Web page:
CHARLESTON, W.Va. — Although the sunshine broke through and the skies were blue Tuesday, it was of little comfort to a lot of West Virginians who could only watch as backwaters of a nearby stream continued to creep into their neighborhood and their yard.
The weekend deluge sent smaller streams out of their banks all across West Virginia, but in the subsequent days as those creeks drained away there are bigger issues downstream. The Ohio and Kanawha Rivers carried heavy water which caused many of the smaller tributaries to back up.
“The key is what the Ohio River does,” said Gordon Merry, Cabell County’s Emergency Services Director. “As soon as it crests then the Guyandotte and the Mud River will start to recede.”
Merry said he was aware of a number of homes in his county surrounded by water, but reaching them was a major problem. A lot of roads remained isolated and covered in water on Tuesday.
“The Salt Rock area, we’ve had to do an extensive amount of work getting people out. It came up rather quick and it’s higher than it’s been for a long time,” Merry explained.
Cabell County also had isolated homes in the Ona, Barboursville, and Milton communities as the Mud River left its banks.
Video from Jason Toy on Facebook of his neighborhood in Cabell County.
In Mingo County, the town of Kermit Tuesday was an island unto itself. Mingo County Emergency Services Director Doug Goolsby said they’d been trying to get in for a couple of days, but all roads to the town were blocked.
“Right now that’s the one that’s got us messed up. You can’t gain access to it because the water is still up due to the back water,” he said.
Goolsby said he and other county officials had done some assessment and found in a lot of places although water had gotten in and around homes, there hadn’t been very many where the water had risen into the living quarters. He credited past flood management in which those living in the flood plane had to raise their homes. The practice and regulations, according to him, are starting to pay off in lesser damage amounts.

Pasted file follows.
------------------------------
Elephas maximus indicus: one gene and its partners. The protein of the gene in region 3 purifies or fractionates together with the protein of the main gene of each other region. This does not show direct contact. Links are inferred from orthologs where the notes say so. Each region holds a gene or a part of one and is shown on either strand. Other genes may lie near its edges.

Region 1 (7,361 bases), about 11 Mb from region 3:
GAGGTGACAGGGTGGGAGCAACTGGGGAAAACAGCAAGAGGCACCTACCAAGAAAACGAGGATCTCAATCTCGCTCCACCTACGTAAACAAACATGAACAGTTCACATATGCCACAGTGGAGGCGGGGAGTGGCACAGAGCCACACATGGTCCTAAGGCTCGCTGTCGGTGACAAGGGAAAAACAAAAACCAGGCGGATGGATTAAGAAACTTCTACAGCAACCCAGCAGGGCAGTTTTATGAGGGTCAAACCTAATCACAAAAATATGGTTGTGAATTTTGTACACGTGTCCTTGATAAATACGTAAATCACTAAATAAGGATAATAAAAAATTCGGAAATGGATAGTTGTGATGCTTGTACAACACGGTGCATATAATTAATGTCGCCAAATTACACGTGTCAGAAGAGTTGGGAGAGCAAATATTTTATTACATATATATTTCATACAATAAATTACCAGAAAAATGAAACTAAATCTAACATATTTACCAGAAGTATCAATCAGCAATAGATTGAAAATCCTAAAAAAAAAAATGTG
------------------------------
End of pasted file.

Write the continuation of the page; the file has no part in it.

The city of Williamson installed one gate on the city flood wall as of Tuesday to back off the rising waters of the Tug Fork River.
In Wayne County, Emergency Services Director B.J. Willis and his crew were still trying to close the books on the February ice storms when Mother Nature came calling again.
“We weren’t finished with the ice storm. We still have some residences where the power has still not been restored. The power and phone company had to delay a day or so because they can’t get into some of the areas they need to fix,” Willis explained.
There was high water in the Dunlow community, where he said there were no pressing emergencies, but a lot of people were isolated as water covered access roads to the community. Downstream homes were starting to take on water in the communities of Ceredo and Lavallette along the banks of Twelve Pole Creek as the Ohio River continued to rise.
“Twelve Pole goes south to north and goes into the Ohio River on Route 60 there at Camden Park. There’s still concern for the Ceredo and Lavalette area as the water continues to rise in those areas,” he said.
The Kanawha River crested at Charleston below flood stage, but still at the highest point since 2003. However, the Elk River continued to pour in a huge amount of water and the Coal River continued to be flooded in the Tornado community. The Coal drained its huge volume into the Kanawha as well. The slow flow caused backwater flooding in the community of Poca downstream and covered parts of State Route 62 in Mason County.
City officials in Point Pleasant said three streets in town were closed for flooding Tuesday, but they did not need to install gates in the city’s floodwall. Mayor Brian Billings noted the water coming out of the Kanawha River was considerably higher and faster than the waters coming downstream on the Ohio River from the north.
A full crest on the Kanawha and Ohio Rivers was projected to take several more days. Fortunately, forecasters say we’re in for a dry stretch in West Virginia with no rain in the forecast for the rest of the week.